In the past few weeks, I've been able to attend a 3-year-old’s soccer game, a 5-year-old’s t-ball game, and an 11-year-old’s first school play. Being Grandma is kind of fun, for me, because I didn’t have children of my own – the children I watched are my oldest step-daughter’s children. I’m a grandma to six young people now, and it amazes me how much they learn from one visit to the next. It also amazes me to watch my step-daughters caring for these little ones and guiding them toward adulthood.
These little windows of opportunity to see my growing grandchildren also make me astoundingly grateful for the strong young women my step-daughters have become. Each of them has struggled to find her way in a very tough world, and now the next generation is benefiting from the strengths of the mothers and aunts of my grandchildren.
As I watched the activities my grandchildren are enjoying, I thought about all the young people today whose parents are not as strong as my step-daughters and about the grandparents – folks like my husband and me – who have stepped in to raise their grandchildren. It tires me to spend a few hours with my grandchildren – even though they are very dear to me – and I cannot imagine taking full responsibility for raising even one of them. I would probably take that responsibility, if the need arose. I’m thankful that it has not.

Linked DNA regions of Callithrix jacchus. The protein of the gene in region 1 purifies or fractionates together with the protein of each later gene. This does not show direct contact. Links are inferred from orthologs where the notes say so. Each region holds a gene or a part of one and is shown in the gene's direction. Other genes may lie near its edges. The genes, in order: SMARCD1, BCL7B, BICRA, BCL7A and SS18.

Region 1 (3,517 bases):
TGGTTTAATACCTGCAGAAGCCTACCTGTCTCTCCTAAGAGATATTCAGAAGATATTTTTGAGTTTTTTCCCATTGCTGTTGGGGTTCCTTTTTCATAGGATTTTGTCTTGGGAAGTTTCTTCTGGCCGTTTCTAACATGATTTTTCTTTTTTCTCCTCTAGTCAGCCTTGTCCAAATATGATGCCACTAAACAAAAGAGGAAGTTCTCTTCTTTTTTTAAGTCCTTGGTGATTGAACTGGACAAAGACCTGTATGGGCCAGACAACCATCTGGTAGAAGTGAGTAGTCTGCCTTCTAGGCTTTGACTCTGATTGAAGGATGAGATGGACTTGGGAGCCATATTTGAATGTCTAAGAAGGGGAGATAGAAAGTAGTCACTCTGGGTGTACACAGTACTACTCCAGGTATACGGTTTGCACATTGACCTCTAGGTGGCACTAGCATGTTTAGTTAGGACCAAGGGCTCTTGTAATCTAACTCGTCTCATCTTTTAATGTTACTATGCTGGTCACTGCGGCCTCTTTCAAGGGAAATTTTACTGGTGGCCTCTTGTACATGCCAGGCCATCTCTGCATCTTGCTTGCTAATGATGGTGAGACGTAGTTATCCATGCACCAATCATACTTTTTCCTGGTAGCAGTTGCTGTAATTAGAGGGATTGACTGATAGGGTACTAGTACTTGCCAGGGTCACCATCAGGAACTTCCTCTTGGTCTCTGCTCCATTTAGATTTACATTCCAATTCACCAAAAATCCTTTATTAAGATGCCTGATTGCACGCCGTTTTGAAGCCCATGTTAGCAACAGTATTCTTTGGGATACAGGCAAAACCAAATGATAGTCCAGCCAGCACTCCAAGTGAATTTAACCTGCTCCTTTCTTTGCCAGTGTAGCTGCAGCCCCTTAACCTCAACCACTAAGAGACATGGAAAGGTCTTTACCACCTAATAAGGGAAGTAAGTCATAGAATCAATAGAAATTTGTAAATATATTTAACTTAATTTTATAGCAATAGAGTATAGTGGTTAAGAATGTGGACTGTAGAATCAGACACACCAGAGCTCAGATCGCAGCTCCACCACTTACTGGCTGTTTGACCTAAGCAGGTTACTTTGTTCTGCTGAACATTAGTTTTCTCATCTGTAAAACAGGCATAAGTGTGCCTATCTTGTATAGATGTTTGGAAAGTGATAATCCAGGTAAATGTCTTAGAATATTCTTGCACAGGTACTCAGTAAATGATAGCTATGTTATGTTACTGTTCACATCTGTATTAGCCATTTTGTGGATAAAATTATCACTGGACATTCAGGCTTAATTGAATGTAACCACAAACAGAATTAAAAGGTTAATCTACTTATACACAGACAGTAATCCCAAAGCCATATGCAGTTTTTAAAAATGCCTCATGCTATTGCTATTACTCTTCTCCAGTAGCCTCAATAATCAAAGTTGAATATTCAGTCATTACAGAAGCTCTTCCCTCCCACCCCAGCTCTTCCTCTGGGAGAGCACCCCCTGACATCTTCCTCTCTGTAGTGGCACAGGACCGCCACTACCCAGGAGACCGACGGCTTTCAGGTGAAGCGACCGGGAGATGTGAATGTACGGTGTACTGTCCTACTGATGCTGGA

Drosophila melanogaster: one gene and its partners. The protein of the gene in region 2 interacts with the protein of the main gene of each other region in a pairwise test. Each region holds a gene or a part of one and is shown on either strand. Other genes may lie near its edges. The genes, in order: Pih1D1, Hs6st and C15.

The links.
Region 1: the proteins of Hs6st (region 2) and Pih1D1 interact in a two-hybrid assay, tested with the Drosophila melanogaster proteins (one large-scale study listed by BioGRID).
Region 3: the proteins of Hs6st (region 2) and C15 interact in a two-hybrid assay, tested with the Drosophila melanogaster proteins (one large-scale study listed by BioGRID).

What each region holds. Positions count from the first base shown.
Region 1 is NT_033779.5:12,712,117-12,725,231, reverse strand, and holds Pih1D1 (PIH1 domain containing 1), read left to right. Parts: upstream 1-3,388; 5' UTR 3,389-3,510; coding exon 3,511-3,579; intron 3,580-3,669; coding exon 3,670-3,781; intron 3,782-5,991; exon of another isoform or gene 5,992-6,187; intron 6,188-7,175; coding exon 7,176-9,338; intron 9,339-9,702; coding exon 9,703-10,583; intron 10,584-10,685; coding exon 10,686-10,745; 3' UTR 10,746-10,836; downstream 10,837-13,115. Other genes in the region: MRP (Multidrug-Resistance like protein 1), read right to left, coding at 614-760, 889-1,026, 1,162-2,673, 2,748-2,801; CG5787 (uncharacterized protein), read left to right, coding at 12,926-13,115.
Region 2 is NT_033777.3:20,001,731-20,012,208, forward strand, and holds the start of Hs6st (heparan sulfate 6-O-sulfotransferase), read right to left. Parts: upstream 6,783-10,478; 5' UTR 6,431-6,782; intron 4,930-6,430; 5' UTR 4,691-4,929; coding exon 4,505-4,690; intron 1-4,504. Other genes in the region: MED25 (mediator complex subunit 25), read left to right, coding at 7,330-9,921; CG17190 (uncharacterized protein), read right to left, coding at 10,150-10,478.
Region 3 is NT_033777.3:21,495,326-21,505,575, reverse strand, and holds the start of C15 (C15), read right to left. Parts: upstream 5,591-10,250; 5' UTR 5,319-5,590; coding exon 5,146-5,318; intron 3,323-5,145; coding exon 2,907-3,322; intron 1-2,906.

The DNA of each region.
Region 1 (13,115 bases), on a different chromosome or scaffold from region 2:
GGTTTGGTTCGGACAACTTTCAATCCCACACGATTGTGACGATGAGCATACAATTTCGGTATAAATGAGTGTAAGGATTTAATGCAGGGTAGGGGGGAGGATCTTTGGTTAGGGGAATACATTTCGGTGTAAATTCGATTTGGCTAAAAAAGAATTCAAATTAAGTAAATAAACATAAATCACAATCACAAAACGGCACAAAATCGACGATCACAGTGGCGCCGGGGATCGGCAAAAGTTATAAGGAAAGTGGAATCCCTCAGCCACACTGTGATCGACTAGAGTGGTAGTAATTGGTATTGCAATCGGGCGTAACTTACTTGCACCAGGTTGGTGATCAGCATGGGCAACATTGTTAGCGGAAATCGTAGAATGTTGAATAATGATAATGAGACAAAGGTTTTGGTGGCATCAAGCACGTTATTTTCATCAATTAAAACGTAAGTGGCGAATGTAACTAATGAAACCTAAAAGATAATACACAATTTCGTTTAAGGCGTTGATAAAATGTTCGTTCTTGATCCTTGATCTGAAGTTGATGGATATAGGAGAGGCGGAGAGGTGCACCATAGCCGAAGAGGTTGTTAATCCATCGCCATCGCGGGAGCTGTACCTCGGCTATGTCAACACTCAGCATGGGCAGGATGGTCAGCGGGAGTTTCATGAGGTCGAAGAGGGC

Grandparents who take on the responsibility of raising their grandchildren should have every available avenue of assistance. While I’m sure it can be rewarding, it is not an undertaking for the meek or the weak. Across the United States, almost 7.8 million children are living in homes where grandparents or other relatives are the householders, with more than 5.8 million children living in grandparents’ homes and nearly 2 million children living in other relatives’ homes. These families are often called “grandfamilies.”
AARP has collected information and resources available to those who are raising grandchildren or other relatives. The Guide for Grandfamilies contains a wealth of helpful information addressing topics including work, health, legal issues, home and safety, and others. In addition, the AARP GrandCare Support Locator is a free tool guiding users to local programs, services and resources designed to help grandparents who are raising their grandchildren.
In Kansas, assistance is available through the Kansas Department of Children and Families and through community support groups such as GrandsPlace, Kansas Children’s Service League Grandparents/Kinship Groups and Activities, and the Relatives as Parents Program.
If my grandchildren needed a safe home, I would most likely step up, whether or not I felt physically or emotionally up to the task. When someone you love is in need, well, it’s just what you do. I’m thankful that there are financial and informational resources available to help those who have actually been faced with such a tough and life-altering decision!